A final ‘Flagship Event’ will be held in Brussels in September 2020 in order to coincide with the European Week of Sport. This Flagship Event will bring together key stakeholders (EU institutions, sports bodies, national ministries, embassy staff, diplomats, NGOs, members of civil society etc). The partners will deliver the key findings of the Final Report and presentations on good practice will be made with the aim of raising awareness amongst the stakeholders regarding the potential of sports diplomacy. A key objective of the event and the report is to inform a strategic approach to sports diplomacy in the framework of the EU and to offer guidance and support to public authorities and relevant stakeholders involved in sports diplomacy issues.

Registration is free.

Date: September 2020 (tbc)
Location: Brussels (tbc)
Contact: Prof. Thierry Zintz

Project Partners

Professor Richard ParrishProfessor Richard Parrish
Edge Hill University

Dr Antoine DuvalDr Antoine Duval
The TMC Asser Institute

Professor Carmen Pérez GonzálezProfessor Carmen Pérez González
University Carlos III Madrid

Silvija MitevskaSilvija Mitevska
Macedonian NGO TAKT

Professor Albrecht SonntagProfessor Albrecht Sonntag
ESSCA

Professor Thierry ZintzProfessor Thierry Zintz
Université Catholique de Louvain

Professor Vanja Smokvina

Professor Vanja Smokvina
University of Rijeka, Faculty of Law

Dr Andrea CattaneoDr Andrea Cattaneo
Edge Hill University

EU Summer School

Co-funded by the Erasmus+ Programme of the European Union logo

In 2016, Professor Richard Parrish was awarded a Jean Monnet Chair in EU Sports Law and Policy. To mark this achievement, the Centre for Sports Law Research now offers an annual EU Sports Law and Policy Summer School. The first such Summer School was held at Edge Hill University at the end of August 2017. With the generous support of the EUs Erasmus + Programme, the events were offered free of charge and they attracted delegates from across Europe. In addition to the classes delivered by Professor Parrish, delegates were able to learn from a number of experts from the Sport & EU community.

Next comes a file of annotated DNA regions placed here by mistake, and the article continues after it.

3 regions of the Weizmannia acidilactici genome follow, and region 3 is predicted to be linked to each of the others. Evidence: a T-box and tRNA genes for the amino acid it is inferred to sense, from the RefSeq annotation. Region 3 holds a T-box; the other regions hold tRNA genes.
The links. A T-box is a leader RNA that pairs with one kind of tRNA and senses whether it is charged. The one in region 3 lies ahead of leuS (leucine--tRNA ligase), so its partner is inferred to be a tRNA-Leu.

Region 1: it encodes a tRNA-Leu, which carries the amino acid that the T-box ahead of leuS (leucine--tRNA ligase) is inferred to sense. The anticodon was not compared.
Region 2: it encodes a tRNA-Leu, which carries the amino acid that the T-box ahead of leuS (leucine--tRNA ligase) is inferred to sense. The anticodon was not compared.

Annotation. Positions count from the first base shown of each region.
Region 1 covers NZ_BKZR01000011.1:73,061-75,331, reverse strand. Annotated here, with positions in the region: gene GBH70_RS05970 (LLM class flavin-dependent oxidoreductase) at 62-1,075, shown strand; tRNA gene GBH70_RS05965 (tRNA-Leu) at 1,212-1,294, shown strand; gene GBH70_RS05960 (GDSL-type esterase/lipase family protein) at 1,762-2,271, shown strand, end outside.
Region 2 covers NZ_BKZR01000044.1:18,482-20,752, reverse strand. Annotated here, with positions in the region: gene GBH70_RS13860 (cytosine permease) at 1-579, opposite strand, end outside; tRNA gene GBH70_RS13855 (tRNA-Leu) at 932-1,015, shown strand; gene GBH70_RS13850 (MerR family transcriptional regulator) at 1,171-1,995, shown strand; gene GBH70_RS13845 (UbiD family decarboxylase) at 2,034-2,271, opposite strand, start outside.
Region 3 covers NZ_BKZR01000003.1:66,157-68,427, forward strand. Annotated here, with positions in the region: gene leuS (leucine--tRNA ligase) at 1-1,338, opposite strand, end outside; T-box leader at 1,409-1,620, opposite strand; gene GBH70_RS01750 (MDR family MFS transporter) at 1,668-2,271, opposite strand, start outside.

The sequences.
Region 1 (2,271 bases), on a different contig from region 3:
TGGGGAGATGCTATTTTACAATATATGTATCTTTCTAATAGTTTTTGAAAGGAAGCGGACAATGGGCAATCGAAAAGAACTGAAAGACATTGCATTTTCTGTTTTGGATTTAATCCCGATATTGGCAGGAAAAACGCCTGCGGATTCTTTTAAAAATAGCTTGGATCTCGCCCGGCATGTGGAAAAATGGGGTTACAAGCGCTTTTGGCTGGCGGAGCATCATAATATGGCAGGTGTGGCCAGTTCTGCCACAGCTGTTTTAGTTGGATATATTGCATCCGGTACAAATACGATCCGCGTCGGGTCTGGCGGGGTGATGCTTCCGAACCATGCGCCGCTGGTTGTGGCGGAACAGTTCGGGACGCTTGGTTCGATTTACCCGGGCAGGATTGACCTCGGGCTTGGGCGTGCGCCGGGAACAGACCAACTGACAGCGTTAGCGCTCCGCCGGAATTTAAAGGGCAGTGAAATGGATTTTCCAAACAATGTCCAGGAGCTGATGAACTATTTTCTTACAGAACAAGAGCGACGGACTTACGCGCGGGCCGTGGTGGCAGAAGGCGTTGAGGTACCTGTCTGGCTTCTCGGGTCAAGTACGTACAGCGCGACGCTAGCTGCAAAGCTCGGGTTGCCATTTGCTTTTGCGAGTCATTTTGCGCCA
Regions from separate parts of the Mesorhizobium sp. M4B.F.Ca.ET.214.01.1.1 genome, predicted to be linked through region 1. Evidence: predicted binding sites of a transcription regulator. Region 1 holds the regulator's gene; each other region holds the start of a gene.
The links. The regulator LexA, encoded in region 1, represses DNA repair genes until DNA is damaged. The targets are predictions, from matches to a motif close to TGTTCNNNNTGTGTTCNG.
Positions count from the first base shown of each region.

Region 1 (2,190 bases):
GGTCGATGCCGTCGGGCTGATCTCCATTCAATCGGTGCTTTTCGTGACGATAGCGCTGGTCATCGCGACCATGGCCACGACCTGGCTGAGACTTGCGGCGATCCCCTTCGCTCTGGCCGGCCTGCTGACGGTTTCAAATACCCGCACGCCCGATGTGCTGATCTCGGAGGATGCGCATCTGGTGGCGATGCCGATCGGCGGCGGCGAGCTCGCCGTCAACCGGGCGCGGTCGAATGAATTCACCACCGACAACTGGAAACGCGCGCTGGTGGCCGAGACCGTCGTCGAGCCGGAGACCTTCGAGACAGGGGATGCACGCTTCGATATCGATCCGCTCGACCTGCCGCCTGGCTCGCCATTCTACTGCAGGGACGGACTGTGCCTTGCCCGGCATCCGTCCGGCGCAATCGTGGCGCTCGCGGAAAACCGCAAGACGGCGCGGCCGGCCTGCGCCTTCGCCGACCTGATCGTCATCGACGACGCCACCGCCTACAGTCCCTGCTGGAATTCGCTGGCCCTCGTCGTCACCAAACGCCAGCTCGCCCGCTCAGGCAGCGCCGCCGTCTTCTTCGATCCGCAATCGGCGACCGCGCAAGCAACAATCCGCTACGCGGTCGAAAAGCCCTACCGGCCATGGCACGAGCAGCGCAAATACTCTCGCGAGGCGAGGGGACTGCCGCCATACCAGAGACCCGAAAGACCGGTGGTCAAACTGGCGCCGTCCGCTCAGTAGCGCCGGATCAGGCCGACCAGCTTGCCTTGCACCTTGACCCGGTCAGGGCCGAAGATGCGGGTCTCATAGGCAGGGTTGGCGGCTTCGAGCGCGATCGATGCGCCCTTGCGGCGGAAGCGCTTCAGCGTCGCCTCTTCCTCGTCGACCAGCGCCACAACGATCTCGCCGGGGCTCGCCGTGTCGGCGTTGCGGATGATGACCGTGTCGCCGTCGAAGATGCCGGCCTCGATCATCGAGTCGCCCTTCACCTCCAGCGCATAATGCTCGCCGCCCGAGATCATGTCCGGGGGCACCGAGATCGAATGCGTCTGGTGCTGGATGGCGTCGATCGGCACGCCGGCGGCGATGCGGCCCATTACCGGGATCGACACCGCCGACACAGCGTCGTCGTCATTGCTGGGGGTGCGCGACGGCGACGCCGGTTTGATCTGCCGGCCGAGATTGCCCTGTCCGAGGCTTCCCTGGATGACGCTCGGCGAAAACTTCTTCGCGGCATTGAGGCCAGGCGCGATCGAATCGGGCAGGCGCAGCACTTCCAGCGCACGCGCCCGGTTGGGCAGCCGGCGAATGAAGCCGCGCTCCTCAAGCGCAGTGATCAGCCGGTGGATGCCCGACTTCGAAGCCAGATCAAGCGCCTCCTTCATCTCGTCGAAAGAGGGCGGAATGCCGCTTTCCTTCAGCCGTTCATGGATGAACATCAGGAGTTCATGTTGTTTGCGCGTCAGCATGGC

2019 Summer School

2018 Summer School

2017 Summer School

Events

Events

The Centre for Sports Law Research has organised the following events:


Policing Football – 22 November 2019

The Department of Law and Criminology, the Centre for Sports Law Research and the Policing Research Unit are pleased to announce an early evening discussion on ‘Policing Football’. Topics for discussion include:

  • Alcohol control: is it time for reform?
  • Safe-standing: opportunity or risk?
  • Football Banning Orders: Effective or punitive?
  • Policing costs: Who pays?
  • Fan culture: Where do the boundaries lie?

Speakers

  • Dave Charnock, Superintendent, Merseyside Police
  • Amanda Jacks, Case Worker, Football Supporters’ Federation.
  • Dr Geoff Pearson, University of Manchester.
  • Owen West, Retired Chief Superintendent, West Yorkshire Police.

Details

Date: Friday 22 November 2019
Location: Law and Psychology Building, Edge Hill University
Drinks: 5pm – 5.30pm
Event: 5.30pm – 7pm
Reception: 7pm – 7.30pm

Register

Register for this free Policing Football event

The Future of Sports Law and Business Flagship Conference November 2019

With the support of the Erasmus+ Programme of the EU SupportKings Chambers, in conjunction with the Centre for Sports Law Research at Edge Hill University, is delighted to present a flagship conference looking at the future issues and opportunities in the sporting sector. This one-day conference brings together leading sports law and business experts from across Europe to offer their insight into current trends and future developments.

Rather than simply provide an update or debate an aspect of an area of sports law, this conference is intended as a critical event for those immersed in the world of sport. The conference will provide the opportunity for those with an interest in sports law, governance and the business of sport, the chance to hear what the leading experts think about the important issues within sport in 2019 and beyond, as well as time to debate, discuss and expand up on the topics discussed throughout the course of the day.